Photo: Eric Brazer
Current fisheries management is influenced by both science and politics, and yet one approach is clearly more beneficial to the success of our fisheries than the other. Science identifies facts that lead to conclusions being drawn. Politics, on the other hand, identifies a conclusion that encourages the finding of facts to support it. One process can be quantified, validated, and lives in the open. The other is subjective, arbitrary, and thrives behind closed doors.
Thanks to the successes of the Magnuson-Stevens Fishery Conservation and Management Act (Magnuson-Stevens Act) – the bipartisan backbone of our nation’s fishery law – fishermen have become some of the staunchest advocates for science. Fishermen and scientists team up to collect real, verifiable data on our nation’s fisheries, which are used to inform rules and regulations. Better science equals better management, with some of the best science being generated through cooperative partnerships between PhDs and the salty captains that spend most of their lives at sea.
The Magnuson-Stevens Act has helped rebuild 41 stocks since 2000; of the 474 stocks NMFS has data for, 84% are not overfished and 91% are not undergoing overfishing. The number of stocks in trouble (overfished or experiencing overfishing) has near an all-time low while the value of our nation’s fisheries and seafood supply chain continues to grow. And because science doesn’t prefer one sector over another, the overwhelming success of the Act is not limited to commercial fisheries. Healthy fish stocks mean increased access and economic growth for all sectors. For instance, U.S. commercial fishermen land 9.6 billion pounds of seafood annually, worth approximately $52 billion, and the commercial fishing industry supports 700,000 jobs.
Take the Gulf of Mexico for example, an embroiled region at the intersection of science and politics. On one hand, science-based management has nearly tripled the size of the red snapper quota in the last 10 years. All fishermen – commercial, charter, and recreational – can now take three times as many red snapper out of the Gulf as they could before without endangering the future health of the population. Furthermore, of the stocks in the Gulf that are managed under Magnuson-Stevens Act, zero are experiencing overfishing. This effectively means that not one of these species is being harvested faster than they can reproduce. Science helped make this success story possible.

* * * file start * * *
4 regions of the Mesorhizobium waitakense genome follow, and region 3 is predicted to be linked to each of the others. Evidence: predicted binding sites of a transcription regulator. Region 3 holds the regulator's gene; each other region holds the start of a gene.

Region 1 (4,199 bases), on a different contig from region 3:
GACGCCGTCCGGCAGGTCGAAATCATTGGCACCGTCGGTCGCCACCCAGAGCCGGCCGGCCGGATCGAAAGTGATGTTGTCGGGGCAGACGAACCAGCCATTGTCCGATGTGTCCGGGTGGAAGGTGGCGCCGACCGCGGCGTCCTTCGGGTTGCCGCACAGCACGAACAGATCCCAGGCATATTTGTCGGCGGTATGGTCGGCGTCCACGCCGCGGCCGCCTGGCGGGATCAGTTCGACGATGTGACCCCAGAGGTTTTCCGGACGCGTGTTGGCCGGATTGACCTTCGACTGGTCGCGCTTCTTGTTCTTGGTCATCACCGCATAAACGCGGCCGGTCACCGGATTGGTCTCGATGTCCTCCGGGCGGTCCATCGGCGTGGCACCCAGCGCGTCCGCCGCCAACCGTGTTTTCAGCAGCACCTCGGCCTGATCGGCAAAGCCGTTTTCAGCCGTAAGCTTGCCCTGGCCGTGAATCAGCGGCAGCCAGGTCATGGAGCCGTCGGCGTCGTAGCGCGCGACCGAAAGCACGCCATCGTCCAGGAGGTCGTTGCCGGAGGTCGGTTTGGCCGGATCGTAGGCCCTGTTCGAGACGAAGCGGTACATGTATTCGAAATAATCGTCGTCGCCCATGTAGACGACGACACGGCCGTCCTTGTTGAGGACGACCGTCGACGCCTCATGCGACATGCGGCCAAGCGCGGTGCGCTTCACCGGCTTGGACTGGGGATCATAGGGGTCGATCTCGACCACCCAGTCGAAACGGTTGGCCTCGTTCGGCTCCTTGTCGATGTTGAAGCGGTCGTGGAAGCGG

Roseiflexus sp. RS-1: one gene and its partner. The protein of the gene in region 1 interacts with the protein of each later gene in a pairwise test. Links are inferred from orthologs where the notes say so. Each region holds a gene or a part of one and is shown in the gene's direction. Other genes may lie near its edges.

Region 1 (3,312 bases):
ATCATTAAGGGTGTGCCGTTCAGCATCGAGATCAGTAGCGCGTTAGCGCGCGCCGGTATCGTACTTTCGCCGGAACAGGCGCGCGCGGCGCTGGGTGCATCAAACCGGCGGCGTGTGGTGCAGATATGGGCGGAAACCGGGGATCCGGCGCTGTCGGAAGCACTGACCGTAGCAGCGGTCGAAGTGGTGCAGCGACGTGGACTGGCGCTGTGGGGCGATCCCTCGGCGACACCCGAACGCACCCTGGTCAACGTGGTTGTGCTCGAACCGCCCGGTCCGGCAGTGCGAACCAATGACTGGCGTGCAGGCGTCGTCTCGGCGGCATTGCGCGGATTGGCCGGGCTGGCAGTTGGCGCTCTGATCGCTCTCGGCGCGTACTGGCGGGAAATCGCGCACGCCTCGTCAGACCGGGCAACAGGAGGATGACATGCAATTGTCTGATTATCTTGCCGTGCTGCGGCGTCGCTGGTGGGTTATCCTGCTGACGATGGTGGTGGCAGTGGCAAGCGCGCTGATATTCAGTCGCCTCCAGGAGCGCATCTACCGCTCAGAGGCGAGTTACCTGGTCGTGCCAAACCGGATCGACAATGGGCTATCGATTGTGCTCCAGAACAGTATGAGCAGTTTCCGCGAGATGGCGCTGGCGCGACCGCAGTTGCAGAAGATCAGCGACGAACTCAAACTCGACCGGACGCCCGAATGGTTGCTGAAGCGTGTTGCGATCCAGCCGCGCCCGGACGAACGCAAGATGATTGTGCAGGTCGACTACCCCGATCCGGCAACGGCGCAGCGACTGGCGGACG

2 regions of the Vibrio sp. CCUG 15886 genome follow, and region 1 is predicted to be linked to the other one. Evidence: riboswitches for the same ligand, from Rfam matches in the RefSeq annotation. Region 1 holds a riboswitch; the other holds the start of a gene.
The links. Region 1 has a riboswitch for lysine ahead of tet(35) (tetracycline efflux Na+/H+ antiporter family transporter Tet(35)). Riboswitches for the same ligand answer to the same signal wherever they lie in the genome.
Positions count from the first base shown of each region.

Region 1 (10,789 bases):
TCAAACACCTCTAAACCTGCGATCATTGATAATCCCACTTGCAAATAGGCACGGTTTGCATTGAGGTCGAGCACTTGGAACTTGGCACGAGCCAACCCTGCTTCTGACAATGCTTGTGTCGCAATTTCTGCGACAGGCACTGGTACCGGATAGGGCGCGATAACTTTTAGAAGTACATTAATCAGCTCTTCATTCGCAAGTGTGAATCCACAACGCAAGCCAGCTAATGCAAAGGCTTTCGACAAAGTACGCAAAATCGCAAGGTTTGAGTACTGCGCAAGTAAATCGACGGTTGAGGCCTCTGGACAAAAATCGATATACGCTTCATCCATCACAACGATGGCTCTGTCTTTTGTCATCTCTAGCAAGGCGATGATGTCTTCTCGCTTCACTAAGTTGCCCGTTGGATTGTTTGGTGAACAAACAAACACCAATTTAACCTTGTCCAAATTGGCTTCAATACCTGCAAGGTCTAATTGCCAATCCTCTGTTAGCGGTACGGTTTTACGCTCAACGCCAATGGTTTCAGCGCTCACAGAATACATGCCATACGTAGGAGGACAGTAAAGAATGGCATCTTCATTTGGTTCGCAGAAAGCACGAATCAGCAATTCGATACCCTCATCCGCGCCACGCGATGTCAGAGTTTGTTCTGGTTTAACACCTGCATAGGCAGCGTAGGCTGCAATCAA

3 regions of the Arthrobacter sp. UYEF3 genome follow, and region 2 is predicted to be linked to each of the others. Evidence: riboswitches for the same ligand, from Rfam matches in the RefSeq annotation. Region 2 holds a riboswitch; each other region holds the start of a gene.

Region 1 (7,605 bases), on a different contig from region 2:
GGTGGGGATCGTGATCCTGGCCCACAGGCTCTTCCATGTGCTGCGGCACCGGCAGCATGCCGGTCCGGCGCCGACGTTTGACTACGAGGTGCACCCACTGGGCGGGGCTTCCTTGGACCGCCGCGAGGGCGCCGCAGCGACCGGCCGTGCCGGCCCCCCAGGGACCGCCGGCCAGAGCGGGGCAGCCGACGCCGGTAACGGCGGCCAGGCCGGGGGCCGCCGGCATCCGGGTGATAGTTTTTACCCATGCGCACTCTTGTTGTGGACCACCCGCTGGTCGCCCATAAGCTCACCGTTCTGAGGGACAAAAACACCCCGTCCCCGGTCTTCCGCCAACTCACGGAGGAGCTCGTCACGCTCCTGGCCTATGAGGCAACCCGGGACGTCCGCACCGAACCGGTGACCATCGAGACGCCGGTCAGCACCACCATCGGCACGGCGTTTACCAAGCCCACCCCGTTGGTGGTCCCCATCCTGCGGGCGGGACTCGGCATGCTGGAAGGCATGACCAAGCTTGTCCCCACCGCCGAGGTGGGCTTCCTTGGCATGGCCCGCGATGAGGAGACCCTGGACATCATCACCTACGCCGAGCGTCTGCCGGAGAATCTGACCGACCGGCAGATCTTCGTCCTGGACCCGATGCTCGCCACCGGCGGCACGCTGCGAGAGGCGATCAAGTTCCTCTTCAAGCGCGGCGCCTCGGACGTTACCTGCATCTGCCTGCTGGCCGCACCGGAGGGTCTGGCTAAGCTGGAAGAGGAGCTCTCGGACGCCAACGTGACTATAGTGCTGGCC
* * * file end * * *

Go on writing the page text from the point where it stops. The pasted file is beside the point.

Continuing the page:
On the other hand, state and federal politics regularly bleed into our Gulf fishery management process. Every Gulf state has set its recreational red snapper season longer than what is justified by the science, and just recently, leaked memos revealed that the U.S. Department of Commerce colluded with state and federal managers to intentionally violate Magnuson-Stevens Act. The public was intentionally blocked from participating in this process and no scientific justification has been made available.
Over the last year, fishermen from the Gulf of Mexico, Alaska and New England have all testified in front of the House and Senate committees on Magnuson-Stevens Act reauthorization. Each of these fishermen lauded science-based management and raised strong concerns with recent proposals to politicize and erode this process. When fishermen take time off the water, don the clothes they usually only wear for weddings and funerals, and travel thousands of miles to testify in front of a Congressional committee, they hope their leaders will listen. After all, these fishermen are fighting for their businesses, their families, their communities, and their way of life.
The fish that fishermen spend their lives chasing belong to every citizen in this country, and we owe it to them and the next generation of fishermen and seafood consumers to ensure that every decision we make is grounded in science. Politics has no place in the scientific process nor in our nation’s fisheries.